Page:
More than 30 individuals enter St. Charles unmasked, protest mask policy


Source: @patriottakes on Twitter

Video and images circulating on social media show police called to the St. Charles library after more than 30 individuals entered the library unmasked. No arrests were made.

Nathan Yuan and Jeremy Zhao

The St. Charles public library reopened in-person services Feb. 7 after an “organized group of 30-40 individuals came into the library’s Youth Service department… willingingly violating library policy,” according to a statement from the library.

The demonstration came after a St. Charles mother and her five children were escorted out of the library because two of her children were wearing face shields, not masks. In response, Shannon Adcock, president of Awake Illinois, and Chrissi Bretz, founder of Freedom Illinois organized a demonstration. 

“We went there to enjoy the library after a person’s rights were violated,” said Adcock. “It was a lovely morning. It’s a beautiful facility… Hopefully they don’t deny other people their rights so that they go to enjoy a public taxpayer funded resource in the community.”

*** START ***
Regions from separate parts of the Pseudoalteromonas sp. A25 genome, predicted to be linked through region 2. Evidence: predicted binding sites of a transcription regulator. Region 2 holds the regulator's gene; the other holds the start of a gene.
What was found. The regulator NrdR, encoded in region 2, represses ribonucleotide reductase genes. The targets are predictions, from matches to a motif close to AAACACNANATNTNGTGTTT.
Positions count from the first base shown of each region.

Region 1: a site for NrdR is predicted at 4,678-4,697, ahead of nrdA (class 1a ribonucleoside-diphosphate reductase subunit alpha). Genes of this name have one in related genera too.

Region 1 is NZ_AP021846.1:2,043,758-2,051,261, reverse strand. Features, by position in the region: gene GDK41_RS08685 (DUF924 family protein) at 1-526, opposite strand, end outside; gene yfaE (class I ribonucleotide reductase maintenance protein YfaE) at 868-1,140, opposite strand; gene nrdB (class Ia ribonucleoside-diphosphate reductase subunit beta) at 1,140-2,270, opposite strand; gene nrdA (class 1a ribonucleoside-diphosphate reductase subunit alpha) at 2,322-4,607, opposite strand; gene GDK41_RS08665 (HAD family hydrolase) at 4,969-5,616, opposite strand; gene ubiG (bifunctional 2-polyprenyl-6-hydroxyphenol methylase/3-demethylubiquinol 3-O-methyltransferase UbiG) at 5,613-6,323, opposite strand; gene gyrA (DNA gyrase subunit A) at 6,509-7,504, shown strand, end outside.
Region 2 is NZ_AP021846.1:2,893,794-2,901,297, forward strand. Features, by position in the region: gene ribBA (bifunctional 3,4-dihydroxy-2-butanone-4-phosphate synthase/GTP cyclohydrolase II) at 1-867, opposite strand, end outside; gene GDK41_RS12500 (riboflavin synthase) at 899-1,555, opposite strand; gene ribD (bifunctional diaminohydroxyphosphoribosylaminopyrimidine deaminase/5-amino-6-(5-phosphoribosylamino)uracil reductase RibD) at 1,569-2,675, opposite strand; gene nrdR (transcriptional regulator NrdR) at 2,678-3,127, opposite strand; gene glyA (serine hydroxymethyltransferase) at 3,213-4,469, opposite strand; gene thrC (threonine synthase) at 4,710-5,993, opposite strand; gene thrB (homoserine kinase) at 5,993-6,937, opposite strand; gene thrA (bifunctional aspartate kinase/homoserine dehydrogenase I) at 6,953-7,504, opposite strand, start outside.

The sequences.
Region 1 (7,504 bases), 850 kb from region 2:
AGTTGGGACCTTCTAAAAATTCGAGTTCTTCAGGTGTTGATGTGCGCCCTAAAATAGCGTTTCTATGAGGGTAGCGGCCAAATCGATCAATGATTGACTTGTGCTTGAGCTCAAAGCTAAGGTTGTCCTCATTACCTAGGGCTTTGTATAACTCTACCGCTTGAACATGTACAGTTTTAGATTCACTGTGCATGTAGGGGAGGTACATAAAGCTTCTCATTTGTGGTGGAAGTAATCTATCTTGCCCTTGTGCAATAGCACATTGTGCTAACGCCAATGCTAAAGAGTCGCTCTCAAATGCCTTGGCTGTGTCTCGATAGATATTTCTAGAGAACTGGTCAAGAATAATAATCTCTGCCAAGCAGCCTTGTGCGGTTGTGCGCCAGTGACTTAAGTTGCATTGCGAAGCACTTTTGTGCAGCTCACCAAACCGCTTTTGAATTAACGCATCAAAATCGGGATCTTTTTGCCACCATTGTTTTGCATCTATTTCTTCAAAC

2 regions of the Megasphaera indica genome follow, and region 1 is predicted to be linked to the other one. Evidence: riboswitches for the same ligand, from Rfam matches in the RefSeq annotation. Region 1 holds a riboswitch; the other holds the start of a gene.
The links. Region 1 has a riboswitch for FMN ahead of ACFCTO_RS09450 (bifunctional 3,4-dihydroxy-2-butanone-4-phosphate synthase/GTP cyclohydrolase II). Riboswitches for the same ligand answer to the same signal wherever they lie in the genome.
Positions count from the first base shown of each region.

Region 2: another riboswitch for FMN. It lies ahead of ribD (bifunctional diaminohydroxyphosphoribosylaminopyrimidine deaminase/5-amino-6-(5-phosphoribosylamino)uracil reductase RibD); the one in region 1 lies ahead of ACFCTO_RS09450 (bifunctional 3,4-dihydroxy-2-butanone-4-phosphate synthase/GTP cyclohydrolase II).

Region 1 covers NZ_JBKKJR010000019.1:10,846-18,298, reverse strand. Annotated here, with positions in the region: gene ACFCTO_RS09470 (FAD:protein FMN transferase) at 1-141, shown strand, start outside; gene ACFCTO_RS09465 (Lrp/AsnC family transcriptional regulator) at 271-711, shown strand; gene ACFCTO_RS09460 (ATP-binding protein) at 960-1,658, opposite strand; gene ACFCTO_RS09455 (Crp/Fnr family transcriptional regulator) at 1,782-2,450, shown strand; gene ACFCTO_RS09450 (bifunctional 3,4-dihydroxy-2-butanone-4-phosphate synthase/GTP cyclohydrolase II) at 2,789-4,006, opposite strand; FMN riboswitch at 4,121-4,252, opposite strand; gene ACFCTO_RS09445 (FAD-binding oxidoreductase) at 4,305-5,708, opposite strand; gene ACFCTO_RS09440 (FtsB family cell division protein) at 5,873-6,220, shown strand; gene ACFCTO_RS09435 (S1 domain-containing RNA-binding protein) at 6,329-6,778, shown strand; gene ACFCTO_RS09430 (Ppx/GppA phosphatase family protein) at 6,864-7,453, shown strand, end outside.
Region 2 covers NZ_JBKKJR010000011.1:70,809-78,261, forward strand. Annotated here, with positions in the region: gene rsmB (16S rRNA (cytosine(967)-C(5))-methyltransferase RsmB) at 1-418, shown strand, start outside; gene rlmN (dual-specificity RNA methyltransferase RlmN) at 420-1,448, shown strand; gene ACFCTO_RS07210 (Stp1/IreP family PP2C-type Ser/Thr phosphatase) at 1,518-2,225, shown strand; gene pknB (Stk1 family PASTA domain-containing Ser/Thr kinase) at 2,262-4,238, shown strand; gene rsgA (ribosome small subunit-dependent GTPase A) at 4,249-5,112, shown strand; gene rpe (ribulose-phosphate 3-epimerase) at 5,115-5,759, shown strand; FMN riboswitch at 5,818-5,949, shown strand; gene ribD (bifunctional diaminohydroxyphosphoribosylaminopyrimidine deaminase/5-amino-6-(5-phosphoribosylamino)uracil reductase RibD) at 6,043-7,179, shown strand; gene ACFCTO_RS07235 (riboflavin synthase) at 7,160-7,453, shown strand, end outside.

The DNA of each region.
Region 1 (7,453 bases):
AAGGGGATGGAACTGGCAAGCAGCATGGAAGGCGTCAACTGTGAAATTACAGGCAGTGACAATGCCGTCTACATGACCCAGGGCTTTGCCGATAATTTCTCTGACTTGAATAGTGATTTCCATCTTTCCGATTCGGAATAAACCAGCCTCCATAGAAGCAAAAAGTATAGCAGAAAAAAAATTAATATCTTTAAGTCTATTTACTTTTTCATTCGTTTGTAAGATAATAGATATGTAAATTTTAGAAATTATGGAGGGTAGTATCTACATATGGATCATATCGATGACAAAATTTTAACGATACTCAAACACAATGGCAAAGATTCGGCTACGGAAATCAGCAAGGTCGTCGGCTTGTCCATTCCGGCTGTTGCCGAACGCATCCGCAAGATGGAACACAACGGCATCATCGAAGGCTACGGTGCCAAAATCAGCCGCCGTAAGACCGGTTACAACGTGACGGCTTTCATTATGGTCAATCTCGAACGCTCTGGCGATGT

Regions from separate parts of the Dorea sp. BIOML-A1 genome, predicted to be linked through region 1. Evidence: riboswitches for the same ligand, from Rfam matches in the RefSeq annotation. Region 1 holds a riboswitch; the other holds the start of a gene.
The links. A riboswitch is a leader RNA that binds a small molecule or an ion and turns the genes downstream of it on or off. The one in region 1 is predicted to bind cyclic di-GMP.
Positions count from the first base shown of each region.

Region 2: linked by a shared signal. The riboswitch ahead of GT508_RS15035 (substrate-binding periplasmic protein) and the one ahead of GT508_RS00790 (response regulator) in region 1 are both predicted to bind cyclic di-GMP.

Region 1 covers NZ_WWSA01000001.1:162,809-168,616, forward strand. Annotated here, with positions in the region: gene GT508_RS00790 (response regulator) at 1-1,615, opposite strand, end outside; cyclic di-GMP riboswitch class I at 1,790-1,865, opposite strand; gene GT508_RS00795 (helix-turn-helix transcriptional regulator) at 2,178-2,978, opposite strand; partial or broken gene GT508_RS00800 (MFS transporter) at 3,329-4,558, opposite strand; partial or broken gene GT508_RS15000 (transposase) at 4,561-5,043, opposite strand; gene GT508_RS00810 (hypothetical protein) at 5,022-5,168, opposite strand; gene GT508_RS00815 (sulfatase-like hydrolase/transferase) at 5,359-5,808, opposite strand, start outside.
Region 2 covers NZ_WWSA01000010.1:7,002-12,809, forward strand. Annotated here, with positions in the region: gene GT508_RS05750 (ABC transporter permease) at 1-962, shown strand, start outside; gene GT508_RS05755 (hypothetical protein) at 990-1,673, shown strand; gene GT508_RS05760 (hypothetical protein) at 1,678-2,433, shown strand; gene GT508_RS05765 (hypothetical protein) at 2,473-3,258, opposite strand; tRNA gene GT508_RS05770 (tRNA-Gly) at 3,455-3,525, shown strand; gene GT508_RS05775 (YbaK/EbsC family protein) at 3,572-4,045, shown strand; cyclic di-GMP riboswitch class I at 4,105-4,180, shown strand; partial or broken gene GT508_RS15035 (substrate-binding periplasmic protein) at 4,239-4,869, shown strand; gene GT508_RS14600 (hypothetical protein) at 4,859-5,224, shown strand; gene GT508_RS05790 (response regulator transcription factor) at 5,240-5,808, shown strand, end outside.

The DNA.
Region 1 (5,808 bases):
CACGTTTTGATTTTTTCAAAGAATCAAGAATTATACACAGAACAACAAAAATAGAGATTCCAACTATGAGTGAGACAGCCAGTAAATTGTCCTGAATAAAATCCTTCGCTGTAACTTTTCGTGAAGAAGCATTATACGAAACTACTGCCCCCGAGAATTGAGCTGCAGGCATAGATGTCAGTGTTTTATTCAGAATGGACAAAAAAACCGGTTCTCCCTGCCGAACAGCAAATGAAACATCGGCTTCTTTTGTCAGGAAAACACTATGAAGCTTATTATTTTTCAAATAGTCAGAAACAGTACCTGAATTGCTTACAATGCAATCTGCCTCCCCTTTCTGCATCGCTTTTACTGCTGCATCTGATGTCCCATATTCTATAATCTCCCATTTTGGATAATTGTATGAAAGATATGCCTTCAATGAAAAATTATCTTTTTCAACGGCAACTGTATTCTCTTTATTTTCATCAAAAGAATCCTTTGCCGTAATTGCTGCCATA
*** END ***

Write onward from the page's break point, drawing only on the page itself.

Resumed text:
Footage from the Awake Illinois’ Instagram shows unmasked kids and unmasked adults checking out books, reading and playing games. After the group refused to leave, the library called the police. No arrests were made.

The library’s new mask policy adopts governor J.B. Pritzker’s COVID-19 Executive Order No. 87, which requires all individuals regardless of vaccination status to wear a mask in the library. Mesh masks and face shields are not allowed, but special accommodations are made for patrons who cannot wear face masks. 

Following the demonstration, the library shut down for about two weeks after it received “hundreds communications and social media commentary” that threatened “physical retaliation.” According to the library’s statement, messages included “They don’t even know what a threat to safety is yet” and “Freedom rules. You guys are going to go down.”

Adcock said that “[violence] is not the culture of my organization by any means.” 

“I would never subscribe to the threat of violence,” Adcock said. “But when people make those accusations they better be able to back it up. Because there are people who truly are threatened and harassed.” 

For Adcock, the incident serves as a reminder to the personal liberties of all patrons. 

“People have to be familiar with their rights and protections, and if anybody is violating it, then they have to address that,” she said. “If you aren’t being afforded your due process in rights under the law, some people are going to have a real issue with that. And I happen to be one of them.”